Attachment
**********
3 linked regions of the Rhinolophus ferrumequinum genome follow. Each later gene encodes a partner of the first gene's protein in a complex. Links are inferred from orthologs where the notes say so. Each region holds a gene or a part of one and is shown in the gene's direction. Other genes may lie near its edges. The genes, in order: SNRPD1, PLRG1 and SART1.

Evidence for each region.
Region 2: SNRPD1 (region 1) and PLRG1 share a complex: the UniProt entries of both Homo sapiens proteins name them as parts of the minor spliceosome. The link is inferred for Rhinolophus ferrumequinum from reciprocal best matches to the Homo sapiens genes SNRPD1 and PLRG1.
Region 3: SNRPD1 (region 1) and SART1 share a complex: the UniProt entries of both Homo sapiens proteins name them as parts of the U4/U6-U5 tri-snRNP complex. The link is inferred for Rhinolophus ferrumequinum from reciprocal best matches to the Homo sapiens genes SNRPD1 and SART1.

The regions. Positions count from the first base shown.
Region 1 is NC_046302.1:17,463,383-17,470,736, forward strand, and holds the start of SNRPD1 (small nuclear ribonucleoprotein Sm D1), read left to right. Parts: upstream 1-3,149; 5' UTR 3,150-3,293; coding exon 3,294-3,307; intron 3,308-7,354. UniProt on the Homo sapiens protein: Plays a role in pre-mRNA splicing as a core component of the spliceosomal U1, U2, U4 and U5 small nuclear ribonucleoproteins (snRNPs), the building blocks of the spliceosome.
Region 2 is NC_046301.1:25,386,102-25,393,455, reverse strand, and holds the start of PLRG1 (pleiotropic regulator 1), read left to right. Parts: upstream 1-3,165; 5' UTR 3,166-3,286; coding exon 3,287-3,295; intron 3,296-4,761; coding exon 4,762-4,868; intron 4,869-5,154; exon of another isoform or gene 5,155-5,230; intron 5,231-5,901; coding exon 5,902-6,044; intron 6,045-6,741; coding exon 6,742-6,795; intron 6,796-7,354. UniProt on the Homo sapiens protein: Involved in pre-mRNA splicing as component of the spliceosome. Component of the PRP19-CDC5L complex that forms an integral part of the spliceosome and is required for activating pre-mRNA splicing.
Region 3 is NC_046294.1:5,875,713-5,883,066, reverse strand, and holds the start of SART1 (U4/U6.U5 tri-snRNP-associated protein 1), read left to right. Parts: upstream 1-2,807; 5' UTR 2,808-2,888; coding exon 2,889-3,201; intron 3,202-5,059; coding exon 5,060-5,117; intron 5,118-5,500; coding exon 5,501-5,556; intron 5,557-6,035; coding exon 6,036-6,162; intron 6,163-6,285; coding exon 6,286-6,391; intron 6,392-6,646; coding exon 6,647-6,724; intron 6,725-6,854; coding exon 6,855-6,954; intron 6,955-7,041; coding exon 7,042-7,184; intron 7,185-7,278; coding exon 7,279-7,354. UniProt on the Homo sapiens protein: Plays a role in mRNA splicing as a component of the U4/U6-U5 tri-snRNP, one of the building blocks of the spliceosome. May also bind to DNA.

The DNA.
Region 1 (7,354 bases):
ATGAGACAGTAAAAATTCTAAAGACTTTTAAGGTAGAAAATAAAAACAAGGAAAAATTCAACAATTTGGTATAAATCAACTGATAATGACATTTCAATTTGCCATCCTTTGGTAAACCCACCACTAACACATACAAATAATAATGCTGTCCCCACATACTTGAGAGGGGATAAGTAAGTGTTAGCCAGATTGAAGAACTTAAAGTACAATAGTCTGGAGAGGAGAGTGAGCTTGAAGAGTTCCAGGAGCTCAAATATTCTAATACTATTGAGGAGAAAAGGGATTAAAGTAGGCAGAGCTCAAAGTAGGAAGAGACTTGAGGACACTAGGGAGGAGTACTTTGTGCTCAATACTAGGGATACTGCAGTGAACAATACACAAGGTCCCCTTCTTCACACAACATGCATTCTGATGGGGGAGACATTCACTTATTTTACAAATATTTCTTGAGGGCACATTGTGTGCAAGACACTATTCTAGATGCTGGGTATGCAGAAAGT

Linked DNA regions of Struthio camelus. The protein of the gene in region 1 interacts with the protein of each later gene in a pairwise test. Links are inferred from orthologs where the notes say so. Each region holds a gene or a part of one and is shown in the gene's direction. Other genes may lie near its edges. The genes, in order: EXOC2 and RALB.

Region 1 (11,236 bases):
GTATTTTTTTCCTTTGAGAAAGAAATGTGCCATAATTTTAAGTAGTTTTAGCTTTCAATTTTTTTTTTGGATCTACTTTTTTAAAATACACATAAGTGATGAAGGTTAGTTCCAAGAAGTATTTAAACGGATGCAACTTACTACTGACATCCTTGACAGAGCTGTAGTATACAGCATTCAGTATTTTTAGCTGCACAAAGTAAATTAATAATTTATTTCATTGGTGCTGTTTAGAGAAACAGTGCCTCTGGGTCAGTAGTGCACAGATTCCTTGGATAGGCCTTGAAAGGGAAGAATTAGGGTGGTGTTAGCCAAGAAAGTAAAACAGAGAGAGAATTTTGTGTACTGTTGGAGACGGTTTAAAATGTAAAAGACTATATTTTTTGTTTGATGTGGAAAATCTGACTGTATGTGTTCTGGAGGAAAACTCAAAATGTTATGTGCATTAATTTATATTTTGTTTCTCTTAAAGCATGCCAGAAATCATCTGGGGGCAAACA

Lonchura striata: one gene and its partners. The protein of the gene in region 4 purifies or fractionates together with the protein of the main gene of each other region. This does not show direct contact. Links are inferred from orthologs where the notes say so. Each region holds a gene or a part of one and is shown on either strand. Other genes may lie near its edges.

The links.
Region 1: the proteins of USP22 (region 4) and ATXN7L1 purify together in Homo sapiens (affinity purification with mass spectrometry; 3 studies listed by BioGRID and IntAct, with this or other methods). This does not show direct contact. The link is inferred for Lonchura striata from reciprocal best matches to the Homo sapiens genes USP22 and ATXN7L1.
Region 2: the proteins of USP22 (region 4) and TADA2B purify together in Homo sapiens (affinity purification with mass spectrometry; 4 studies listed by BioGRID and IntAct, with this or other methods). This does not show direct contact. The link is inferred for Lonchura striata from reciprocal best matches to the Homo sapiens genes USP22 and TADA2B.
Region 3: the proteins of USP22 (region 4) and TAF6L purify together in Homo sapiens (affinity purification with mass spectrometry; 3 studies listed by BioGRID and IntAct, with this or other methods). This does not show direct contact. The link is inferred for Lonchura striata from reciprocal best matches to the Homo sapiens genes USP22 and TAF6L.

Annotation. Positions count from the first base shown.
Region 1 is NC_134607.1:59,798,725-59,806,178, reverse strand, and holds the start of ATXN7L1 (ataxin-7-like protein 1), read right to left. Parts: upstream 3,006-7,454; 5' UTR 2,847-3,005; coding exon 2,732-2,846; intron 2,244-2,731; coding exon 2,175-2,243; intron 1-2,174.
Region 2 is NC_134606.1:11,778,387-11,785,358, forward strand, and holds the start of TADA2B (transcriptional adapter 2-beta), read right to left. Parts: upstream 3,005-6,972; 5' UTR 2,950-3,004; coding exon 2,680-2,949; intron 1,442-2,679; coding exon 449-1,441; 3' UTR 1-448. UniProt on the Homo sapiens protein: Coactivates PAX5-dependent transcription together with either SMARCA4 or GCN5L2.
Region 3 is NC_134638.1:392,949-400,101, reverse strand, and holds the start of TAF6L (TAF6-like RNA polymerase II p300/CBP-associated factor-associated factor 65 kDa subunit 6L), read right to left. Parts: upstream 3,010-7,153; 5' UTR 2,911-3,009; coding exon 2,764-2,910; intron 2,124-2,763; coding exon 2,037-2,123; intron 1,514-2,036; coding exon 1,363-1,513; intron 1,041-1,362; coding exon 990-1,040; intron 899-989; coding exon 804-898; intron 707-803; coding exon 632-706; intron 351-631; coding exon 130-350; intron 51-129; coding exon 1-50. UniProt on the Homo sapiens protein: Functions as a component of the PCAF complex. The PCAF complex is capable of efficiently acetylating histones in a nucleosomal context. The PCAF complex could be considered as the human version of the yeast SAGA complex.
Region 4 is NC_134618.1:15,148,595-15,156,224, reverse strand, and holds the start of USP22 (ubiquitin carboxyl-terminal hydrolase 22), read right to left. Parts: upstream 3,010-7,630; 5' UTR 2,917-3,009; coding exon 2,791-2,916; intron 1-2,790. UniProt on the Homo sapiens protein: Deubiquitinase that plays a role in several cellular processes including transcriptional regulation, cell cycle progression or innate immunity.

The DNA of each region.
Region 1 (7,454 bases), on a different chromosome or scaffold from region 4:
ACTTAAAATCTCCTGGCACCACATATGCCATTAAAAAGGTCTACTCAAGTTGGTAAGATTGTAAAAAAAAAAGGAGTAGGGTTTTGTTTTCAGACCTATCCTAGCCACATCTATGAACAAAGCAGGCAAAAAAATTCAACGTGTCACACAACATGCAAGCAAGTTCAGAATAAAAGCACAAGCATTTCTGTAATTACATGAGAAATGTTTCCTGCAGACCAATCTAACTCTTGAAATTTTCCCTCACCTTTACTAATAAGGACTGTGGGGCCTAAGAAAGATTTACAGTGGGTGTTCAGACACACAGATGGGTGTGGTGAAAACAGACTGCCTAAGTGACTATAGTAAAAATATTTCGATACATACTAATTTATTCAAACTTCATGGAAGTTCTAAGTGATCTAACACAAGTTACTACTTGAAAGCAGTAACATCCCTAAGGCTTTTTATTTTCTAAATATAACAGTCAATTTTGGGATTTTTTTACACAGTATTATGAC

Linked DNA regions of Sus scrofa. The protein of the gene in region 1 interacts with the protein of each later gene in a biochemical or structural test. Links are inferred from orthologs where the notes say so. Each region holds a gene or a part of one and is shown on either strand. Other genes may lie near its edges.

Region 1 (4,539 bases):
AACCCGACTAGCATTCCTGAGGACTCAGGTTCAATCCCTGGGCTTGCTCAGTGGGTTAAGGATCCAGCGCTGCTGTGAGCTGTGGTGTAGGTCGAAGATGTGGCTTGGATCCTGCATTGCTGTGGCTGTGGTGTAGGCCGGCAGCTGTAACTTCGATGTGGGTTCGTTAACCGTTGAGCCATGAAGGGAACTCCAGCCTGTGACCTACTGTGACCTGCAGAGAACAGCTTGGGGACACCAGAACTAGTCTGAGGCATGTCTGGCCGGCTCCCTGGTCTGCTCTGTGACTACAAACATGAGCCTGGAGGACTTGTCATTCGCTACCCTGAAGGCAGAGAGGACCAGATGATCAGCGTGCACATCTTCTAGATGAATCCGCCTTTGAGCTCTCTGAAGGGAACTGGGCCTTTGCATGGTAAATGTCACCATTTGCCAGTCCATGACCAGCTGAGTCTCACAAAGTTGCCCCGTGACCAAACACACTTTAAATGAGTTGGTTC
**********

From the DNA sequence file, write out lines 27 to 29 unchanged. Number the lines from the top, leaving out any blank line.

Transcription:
ACTTAAAATCTCCTGGCACCACATATGCCATTAAAAAGGTCTACTCAAGTTGGTAAGATTGTAAAAAAAAAAGGAGTAGGGTTTTGTTTTCAGACCTATCCTAGCCACATCTATGAACAAAGCAGGCAAAAAAATTCAACGTGTCACACAACATGCAAGCAAGTTCAGAATAAAAGCACAAGCATTTCTGTAATTACATGAGAAATGTTTCCTGCAGACCAATCTAACTCTTGAAATTTTCCCTCACCTTTACTAATAAGGACTGTGGGGCCTAAGAAAGATTTACAGTGGGTGTTCAGACACACAGATGGGTGTGGTGAAAACAGACTGCCTAAGTGACTATAGTAAAAATATTTCGATACATACTAATTTATTCAAACTTCATGGAAGTTCTAAGTGATCTAACACAAGTTACTACTTGAAAGCAGTAACATCCCTAAGGCTTTTTATTTTCTAAATATAACAGTCAATTTTGGGATTTTTTTACACAGTATTATGAC

Linked DNA regions of Sus scrofa. The protein of the gene in region 1 interacts with the protein of each later gene in a biochemical or structural test. Links are inferred from orthologs where the notes say so. Each region holds a gene or a part of one and is shown on either strand. Other genes may lie near its edges.

Region 1 (4,539 bases):